Writing an Operator That Isnt a Member Function

Writing an Operator That Isn t a Member Function


You have to write a binary operator, and you can't or don't want to make it a class member function.


Use the operator keyword, a temporary variable, and a copy constructor to do most of the work, and return the temporary object. Example 15-5 presents a simple string concatenation operator for a custom String class.

Example 15-5. Concatenation with a nonmember operator


class String { // Assume the String class declaration
 // has at least everything shown here
 String( );
 String(const char* p);
 String(const String& orig);
 ~String( ) {delete buf_;}

 String& append(const String& s);
 size_t length( ) const;
 const char* data( ) const;
 String& operator=(const String& orig);

 // ...

String operator+(const String& lhs, const String& rhs) {

 String tmp(lhs); // Copy construct a temp object
 tmp.append(rhs); // Use a member function to do the real work

 return(tmp); // Return the temporary

int main( ) {

 String s1("banana ");
 String s2("rancher");
 String s3, s4, s5, s6;

 s3 = s1 + s2; // Works fine, no surprises
 s4 = s1 + "rama"; // Constructs "rama" automatically using
 // the constructor String(const char*)
 s5 = "ham " + s2; // Hey cool, it even does it backward
 s6 = s1 + "rama " + s2;

 std::cout << "s3 = " << s3.data( ) << '
 std::cout << "s4 = " << s4.data( ) << '
 std::cout << "s5 = " << s5.data( ) << '
 std::cout << "s6 = " << s6.data( ) << '



A standalone operator is declared and defined similarly to a member function operator. In Example 15-5, I could have implemented operator+ as a member function by declaring it like this:

String operator+(const String& rhs);

In most cases, this will work the same way regardless of whether you define operator+ as a member or nonmember function, but there are at least a couple of reasons why you would want to implement it as a nonmember function. The first is conceptual: does it make sense to have an operator that returns a new, distinct object? operator+ as a member function is not an inspector of the object's state, nor does it alter the object's state. It's a general utility function that happens to operate on Strings, and, therefore, should not be a member function.

The second reason is technical. You can't do the following with a member operator (from the example):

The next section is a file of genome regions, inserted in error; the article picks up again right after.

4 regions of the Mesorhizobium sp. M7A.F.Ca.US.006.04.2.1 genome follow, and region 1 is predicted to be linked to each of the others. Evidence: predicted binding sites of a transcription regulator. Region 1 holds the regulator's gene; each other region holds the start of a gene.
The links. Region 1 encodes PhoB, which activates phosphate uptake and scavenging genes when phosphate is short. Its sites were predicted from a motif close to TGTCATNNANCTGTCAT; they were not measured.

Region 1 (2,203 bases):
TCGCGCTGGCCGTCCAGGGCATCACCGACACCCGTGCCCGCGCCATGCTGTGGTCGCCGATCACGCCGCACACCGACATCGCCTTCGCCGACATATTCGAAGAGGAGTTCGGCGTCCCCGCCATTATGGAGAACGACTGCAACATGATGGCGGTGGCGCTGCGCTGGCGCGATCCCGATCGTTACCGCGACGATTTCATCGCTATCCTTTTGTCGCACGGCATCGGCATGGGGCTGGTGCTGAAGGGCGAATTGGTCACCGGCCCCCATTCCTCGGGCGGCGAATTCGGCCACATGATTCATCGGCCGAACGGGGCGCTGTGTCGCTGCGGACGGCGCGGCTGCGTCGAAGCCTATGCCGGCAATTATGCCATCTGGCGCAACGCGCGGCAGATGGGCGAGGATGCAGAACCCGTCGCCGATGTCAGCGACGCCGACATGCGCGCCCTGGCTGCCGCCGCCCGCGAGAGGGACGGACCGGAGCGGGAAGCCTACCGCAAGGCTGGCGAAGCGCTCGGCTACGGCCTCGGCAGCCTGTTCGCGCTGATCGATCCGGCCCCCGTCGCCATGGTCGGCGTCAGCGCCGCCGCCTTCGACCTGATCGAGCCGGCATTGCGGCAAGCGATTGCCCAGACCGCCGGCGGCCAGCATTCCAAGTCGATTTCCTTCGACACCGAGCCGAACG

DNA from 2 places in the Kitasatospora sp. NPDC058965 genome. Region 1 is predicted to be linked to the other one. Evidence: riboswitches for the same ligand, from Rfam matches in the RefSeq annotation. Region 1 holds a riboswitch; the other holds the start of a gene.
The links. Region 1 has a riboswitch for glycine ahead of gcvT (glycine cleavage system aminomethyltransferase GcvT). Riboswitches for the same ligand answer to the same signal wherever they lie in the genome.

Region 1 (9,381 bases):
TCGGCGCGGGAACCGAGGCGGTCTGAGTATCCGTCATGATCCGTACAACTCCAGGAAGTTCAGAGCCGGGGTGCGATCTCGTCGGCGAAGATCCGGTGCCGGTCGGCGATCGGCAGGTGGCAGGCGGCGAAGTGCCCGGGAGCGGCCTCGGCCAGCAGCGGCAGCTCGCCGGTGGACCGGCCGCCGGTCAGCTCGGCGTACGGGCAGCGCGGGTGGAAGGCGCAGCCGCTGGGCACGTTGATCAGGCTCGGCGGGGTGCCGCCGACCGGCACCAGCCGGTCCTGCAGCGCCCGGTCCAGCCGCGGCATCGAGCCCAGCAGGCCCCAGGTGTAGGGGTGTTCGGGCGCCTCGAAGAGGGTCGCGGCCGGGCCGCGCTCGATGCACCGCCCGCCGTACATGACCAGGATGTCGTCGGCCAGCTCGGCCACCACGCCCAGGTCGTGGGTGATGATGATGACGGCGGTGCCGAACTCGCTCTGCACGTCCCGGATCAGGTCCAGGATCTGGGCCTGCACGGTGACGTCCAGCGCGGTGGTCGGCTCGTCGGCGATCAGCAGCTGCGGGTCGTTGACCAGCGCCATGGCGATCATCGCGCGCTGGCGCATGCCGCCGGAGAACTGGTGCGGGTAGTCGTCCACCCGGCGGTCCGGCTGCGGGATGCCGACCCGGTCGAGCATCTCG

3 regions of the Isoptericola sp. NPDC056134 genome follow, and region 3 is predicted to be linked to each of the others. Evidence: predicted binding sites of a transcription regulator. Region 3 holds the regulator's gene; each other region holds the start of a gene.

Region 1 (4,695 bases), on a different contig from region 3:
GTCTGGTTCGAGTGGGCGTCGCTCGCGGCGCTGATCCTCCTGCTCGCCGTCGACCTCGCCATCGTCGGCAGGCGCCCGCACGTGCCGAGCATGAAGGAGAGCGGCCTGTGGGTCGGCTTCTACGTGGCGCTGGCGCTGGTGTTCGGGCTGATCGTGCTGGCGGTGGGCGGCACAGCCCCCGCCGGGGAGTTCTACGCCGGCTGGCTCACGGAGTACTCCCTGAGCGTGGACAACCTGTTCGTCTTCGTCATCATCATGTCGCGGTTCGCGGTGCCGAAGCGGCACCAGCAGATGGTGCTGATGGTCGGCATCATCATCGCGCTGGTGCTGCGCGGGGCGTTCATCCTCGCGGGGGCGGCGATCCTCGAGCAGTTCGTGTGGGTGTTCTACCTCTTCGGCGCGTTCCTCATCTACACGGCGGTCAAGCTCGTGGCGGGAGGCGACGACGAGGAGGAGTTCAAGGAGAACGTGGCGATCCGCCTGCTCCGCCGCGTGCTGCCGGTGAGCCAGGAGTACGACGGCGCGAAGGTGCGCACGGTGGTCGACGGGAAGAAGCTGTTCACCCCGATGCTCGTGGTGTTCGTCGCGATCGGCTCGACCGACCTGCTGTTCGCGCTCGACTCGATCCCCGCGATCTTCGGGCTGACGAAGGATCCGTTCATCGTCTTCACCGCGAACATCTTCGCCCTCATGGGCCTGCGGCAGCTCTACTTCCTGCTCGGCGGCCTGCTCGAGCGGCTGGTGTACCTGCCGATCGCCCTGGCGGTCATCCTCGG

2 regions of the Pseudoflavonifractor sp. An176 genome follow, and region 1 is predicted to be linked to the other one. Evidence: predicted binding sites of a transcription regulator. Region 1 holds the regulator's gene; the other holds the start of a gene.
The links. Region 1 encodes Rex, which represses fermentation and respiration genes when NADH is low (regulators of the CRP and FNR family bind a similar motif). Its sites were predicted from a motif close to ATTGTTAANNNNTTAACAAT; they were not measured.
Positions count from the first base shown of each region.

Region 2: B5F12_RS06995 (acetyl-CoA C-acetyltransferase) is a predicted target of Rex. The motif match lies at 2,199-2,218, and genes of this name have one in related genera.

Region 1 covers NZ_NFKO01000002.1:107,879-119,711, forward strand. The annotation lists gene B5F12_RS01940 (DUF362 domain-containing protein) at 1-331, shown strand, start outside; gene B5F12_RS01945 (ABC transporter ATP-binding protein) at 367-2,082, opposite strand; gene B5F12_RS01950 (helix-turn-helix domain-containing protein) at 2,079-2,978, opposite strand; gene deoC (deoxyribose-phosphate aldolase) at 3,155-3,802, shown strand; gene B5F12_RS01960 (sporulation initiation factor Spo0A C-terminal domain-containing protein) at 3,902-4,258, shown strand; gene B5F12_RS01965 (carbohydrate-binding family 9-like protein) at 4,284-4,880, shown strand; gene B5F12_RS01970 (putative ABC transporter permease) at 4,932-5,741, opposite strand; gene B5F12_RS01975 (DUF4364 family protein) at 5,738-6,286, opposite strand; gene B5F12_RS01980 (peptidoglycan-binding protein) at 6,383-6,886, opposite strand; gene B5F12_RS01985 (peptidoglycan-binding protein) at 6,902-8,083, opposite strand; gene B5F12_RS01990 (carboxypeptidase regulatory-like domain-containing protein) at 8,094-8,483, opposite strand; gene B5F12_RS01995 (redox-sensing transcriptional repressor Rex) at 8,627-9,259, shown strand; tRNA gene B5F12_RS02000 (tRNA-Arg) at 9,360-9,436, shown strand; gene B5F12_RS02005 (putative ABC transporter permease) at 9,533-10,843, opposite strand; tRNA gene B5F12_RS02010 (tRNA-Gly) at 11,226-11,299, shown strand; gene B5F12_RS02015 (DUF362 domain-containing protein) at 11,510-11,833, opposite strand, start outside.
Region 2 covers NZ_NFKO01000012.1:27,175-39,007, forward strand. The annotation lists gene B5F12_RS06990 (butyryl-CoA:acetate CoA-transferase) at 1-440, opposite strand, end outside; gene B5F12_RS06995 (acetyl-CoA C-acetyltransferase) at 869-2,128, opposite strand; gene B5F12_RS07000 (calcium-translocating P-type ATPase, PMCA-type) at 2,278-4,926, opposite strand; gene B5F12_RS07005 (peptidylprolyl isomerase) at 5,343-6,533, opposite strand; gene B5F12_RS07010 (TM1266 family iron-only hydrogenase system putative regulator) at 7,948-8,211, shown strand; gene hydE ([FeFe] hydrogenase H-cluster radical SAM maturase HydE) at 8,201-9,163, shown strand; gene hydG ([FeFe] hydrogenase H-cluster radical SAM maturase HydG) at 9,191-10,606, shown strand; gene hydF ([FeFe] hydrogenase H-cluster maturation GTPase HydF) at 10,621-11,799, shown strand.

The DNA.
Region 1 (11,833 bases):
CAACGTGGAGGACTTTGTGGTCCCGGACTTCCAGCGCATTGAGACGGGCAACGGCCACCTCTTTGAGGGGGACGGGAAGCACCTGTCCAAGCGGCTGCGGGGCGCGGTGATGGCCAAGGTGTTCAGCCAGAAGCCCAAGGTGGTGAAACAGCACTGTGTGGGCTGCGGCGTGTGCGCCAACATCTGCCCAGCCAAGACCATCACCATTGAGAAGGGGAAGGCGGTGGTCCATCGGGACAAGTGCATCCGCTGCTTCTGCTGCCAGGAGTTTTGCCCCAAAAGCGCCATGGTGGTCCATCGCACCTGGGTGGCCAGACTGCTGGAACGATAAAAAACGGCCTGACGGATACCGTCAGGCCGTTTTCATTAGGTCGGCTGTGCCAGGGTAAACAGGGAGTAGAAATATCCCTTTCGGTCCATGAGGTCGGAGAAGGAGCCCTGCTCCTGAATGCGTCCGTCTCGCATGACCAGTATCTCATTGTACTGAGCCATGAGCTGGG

s5 = "ham " + s2;

This won't work because a character string doesn't have an operator+ that takes a String parameter. If, on the other hand, you have defined your standalone operator+ that takes two String parameters, your compiler will look to see if the String class has a constructor that takes a const char* argument (or whatever type you are using with a String) and construct a temporary object at runtime. The above code, therefore, is equivalent to this:

s5 = String("ham ") + s2;

The compiler saves you the extra keystrokes by just looking it up and invoking the constructor for you.

Overloading the left- and right-shift operators (<< and >>) for streams also requires that you use nonmember operators. For example, to put your new object to a stream using left-shift, you would have to declare operator<<, like this:

ostream& operator<<(ostream& str, const MyClass& obj);

Of course, you can subclass one of the standard library stream classes, and add all the left-shift operators you want, but is that really a good idea? If you do that, only code that uses your new stream class will be able to write your custom class's objects to it. If you use a standalone operator, any code in the same namespace can just write your object to an ostream (or read it from an istream) with no problem.

C++ Cookbook
Secure Programming Cookbook for C and C++: Recipes for Cryptography, Authentication, Input Validation & More
ISBN: 0596003943
EAN: 2147483647
Year: 2006
Pages: 241
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